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Protein supplementation – source & timing

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Proteins are molecules that consist of one or more chains of amino acids. They are a structural component of muscle and other tissues in the body [5]. Protein is an important component of every cell in the body (body uses it to build and repair tissues, enzymes, hormones, and other body chemicals; is an important building block of bones, muscles, cartilage, skin, and blood; nails and hair are mostly made of it,..). [16]

Whether you are a competitive weightlifter, bodybuilder or you just want to look your best, you would surely benefit from knowing the ideal nutritional intake protocol needed to maximize muscle hypertrophy and strength. Type, timing and amount of protein intake are essential to meet strength-training goals. Clinical trials are showing that taking protein (especially whey) in combination with strength training improves athletic performance, increases lean body mass, strength, and muscle size [1-8].

How Much Should You Take?

A number of investigations involving strength and endurance athletes have shown that exercise increases the protein and amino acid need [1]. For endurance athletes, exercise can increase the need for protein by 50 to 100%. The need for protein in strength athletes is less clear, however, excess intake may promote muscle development [1]. Many studies are showing that for maximal muscle hypertrophy to occur, bodybuilders need to ingest from 1.2 to 2.0 grams of protein per kilogram of body weight daily.[1-3] The recommended dietary allowance (RDA) for protein is 0.8 grams per kilogram of body weight which meets the needs of the majority of all healthy adults not involved in weightlifting.[4]

Which Protein Source is the Best?

So, the evidence is clear that athletes do benefit from increased protein intake. The focus then becomes on what type of protein to take. There are numerous sources available to the consumer. However, there are three sources of dairy protein (bovine milk, casein and whey) typically used in studies of muscle hypertrophy and strength. Its quality is often measured in biological value which indicates how efficiently the body makes use of them. Biological value measures protein quality by calculating the nitrogen used for tissue formation divided by the nitrogen absorbed from food [5].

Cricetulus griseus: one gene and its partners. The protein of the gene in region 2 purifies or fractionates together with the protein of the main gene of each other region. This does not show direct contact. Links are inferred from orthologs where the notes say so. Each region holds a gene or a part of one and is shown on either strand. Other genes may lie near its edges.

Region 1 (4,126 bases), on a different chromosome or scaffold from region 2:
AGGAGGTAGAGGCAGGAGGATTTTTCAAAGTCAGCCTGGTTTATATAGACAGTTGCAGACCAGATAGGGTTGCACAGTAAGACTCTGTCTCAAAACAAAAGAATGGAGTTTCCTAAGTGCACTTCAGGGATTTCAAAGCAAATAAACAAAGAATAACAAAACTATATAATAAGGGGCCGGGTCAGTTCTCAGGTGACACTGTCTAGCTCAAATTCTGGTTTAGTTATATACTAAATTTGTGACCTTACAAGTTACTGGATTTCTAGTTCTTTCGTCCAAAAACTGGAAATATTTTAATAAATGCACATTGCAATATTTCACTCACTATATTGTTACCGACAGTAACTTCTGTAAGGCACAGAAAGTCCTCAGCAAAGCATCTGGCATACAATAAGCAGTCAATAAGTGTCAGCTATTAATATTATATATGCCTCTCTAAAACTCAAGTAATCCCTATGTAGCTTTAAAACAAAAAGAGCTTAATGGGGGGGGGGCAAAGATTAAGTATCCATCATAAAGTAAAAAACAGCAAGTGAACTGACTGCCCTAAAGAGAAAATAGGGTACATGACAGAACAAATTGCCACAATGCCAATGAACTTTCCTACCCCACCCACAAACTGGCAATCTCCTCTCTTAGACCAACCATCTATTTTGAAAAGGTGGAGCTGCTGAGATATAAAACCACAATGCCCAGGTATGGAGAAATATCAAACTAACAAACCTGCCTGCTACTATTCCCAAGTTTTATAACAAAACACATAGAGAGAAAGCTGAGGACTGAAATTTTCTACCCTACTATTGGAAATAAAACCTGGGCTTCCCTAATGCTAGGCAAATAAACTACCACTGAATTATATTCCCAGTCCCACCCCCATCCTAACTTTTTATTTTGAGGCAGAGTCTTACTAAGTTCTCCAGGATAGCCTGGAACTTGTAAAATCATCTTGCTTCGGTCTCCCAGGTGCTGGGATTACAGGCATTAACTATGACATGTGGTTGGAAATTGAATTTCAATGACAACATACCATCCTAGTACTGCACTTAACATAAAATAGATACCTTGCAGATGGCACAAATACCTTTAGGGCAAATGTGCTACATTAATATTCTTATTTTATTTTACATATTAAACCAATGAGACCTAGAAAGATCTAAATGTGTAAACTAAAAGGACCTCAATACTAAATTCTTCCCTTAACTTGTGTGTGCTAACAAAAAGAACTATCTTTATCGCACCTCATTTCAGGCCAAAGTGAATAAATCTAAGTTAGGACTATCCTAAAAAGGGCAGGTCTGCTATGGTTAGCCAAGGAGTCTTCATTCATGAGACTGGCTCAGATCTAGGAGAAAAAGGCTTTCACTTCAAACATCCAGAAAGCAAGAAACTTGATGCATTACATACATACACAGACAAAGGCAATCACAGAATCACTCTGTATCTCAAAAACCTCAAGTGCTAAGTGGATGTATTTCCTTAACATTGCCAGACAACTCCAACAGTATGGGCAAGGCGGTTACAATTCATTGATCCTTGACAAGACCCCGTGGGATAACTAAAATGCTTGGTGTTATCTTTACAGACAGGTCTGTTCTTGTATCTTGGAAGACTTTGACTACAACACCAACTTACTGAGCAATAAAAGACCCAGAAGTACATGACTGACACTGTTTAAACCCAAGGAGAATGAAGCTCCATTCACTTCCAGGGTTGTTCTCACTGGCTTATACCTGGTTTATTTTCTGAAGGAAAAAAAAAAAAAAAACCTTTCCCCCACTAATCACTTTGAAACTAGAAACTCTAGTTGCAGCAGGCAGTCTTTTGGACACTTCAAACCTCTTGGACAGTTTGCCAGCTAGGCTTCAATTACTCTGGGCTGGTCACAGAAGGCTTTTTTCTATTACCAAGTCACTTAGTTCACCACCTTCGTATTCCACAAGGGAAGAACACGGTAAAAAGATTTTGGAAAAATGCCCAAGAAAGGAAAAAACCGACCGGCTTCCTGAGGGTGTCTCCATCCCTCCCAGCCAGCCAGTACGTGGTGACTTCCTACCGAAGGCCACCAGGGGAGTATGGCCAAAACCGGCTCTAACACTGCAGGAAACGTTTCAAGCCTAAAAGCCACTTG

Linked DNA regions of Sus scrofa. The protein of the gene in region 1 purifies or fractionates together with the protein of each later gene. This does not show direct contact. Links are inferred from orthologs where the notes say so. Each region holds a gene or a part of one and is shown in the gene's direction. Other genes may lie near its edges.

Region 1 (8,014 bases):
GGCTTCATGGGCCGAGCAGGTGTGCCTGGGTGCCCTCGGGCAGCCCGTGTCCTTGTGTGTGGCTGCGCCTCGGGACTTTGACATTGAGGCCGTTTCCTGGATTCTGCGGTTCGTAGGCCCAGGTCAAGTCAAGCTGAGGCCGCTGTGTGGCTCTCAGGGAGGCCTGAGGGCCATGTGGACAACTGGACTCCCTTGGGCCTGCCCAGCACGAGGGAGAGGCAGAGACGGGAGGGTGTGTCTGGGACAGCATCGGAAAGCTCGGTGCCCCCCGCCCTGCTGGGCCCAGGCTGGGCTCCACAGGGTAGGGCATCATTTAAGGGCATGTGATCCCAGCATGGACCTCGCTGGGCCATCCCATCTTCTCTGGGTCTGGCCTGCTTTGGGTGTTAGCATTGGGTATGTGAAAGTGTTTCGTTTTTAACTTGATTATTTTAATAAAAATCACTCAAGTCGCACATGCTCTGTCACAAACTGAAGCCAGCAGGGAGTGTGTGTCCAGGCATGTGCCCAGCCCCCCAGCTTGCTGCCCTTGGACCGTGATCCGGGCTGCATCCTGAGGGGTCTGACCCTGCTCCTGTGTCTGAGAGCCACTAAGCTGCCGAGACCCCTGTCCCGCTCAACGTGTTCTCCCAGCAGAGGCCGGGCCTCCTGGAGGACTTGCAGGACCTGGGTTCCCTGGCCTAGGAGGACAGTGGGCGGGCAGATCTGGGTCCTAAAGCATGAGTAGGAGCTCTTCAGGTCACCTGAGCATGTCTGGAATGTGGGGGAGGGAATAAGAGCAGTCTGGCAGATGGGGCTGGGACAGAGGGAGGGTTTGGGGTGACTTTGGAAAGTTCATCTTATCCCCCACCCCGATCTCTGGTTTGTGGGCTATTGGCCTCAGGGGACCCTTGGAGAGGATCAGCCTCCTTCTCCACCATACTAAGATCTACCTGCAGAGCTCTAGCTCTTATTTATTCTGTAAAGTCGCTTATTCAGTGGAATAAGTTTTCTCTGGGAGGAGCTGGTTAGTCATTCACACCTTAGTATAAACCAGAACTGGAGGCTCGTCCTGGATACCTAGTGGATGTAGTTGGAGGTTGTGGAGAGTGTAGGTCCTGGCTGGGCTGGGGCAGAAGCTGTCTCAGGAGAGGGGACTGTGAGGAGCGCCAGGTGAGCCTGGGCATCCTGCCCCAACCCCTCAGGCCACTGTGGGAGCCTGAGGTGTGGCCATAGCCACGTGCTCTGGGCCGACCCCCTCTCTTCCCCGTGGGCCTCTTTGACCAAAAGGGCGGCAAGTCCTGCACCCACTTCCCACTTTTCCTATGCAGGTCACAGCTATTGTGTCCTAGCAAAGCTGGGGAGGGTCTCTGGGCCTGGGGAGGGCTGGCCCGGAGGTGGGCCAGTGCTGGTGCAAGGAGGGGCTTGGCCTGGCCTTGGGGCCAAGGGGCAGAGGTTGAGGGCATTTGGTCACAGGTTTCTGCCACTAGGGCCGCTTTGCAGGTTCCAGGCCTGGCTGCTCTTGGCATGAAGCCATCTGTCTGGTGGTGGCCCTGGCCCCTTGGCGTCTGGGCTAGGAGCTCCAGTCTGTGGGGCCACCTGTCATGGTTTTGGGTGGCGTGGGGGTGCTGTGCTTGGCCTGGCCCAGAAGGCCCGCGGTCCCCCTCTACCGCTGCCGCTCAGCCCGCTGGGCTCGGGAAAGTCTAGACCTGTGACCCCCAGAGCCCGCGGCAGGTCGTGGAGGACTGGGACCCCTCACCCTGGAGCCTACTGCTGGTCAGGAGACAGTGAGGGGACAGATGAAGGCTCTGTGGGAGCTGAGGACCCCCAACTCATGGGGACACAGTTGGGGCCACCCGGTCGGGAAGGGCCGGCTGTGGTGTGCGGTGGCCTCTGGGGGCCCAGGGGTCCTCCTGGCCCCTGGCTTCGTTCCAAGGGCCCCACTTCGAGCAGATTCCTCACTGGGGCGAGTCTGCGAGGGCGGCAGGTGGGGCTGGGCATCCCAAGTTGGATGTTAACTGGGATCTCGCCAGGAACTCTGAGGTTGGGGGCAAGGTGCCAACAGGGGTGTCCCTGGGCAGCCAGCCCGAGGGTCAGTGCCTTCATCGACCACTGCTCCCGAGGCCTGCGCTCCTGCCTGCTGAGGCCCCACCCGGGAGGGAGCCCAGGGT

Biological value rankings:

  • Whey – 104,
  • Bovine milk – 91,
  • Casein – 77,
  • Soy protein – 74.

protein powder

Pic. 1 – Scoop of a whey powder.

Whey has the highest biological value, thus being superior to both milk and casein. Whey is the liquid part of milk that remains following the process of cheese manufacturing [5]. Whey proteins are then separated and purified [5]. Whey protein contains higher essential amino acid (EAA) concentrations than other protein sources [12] and has a fast absorption rate [13]. There are three main techniques to purify whey protein and each yield s a different whey form (whey powder, whey concentrate, and whey isolate). Compared to whey isolates whey concentrate actually contains more biologically active components [5]. Whey Protein Isolate is the purest source of protein (90% or higher) [5]. Although isolate is the purest form, the manufacturing process often breaks down their structure and loses peptide bonds which reduces the effectiveness of the protein [5].

Casein forms a gel or cloth in the stomach which results in sustained release of amino acids. Like whey, casein is a complete protein, meaning they both contain a complete set of EAA [5,6]. Casein also contains the minerals calcium and phosphorous. Compared to whey, the plasma appearance of dietary amino acids after casein ingestion is slow, lower, and prolonged [6].

What is the Best Timing?

That is one of the most frequently asked questions and studies are showing that timing is a very important factor when it comes to protein ingestion especially in relation to exercise. Cribb et al. [7] assigned 23 male bodybuilders into two groups for a 10-week resistance weight-training. One group received supplement (40 g whey, 46 g glucose and 7 g creatine) before and after a workout, while other in the morning and evening. There were significant differences in body composition in the before and after a workout supplemented group. This group also experienced increased lean body mass and decreased body fat and significantly greater gains compared to “morning and evening” group.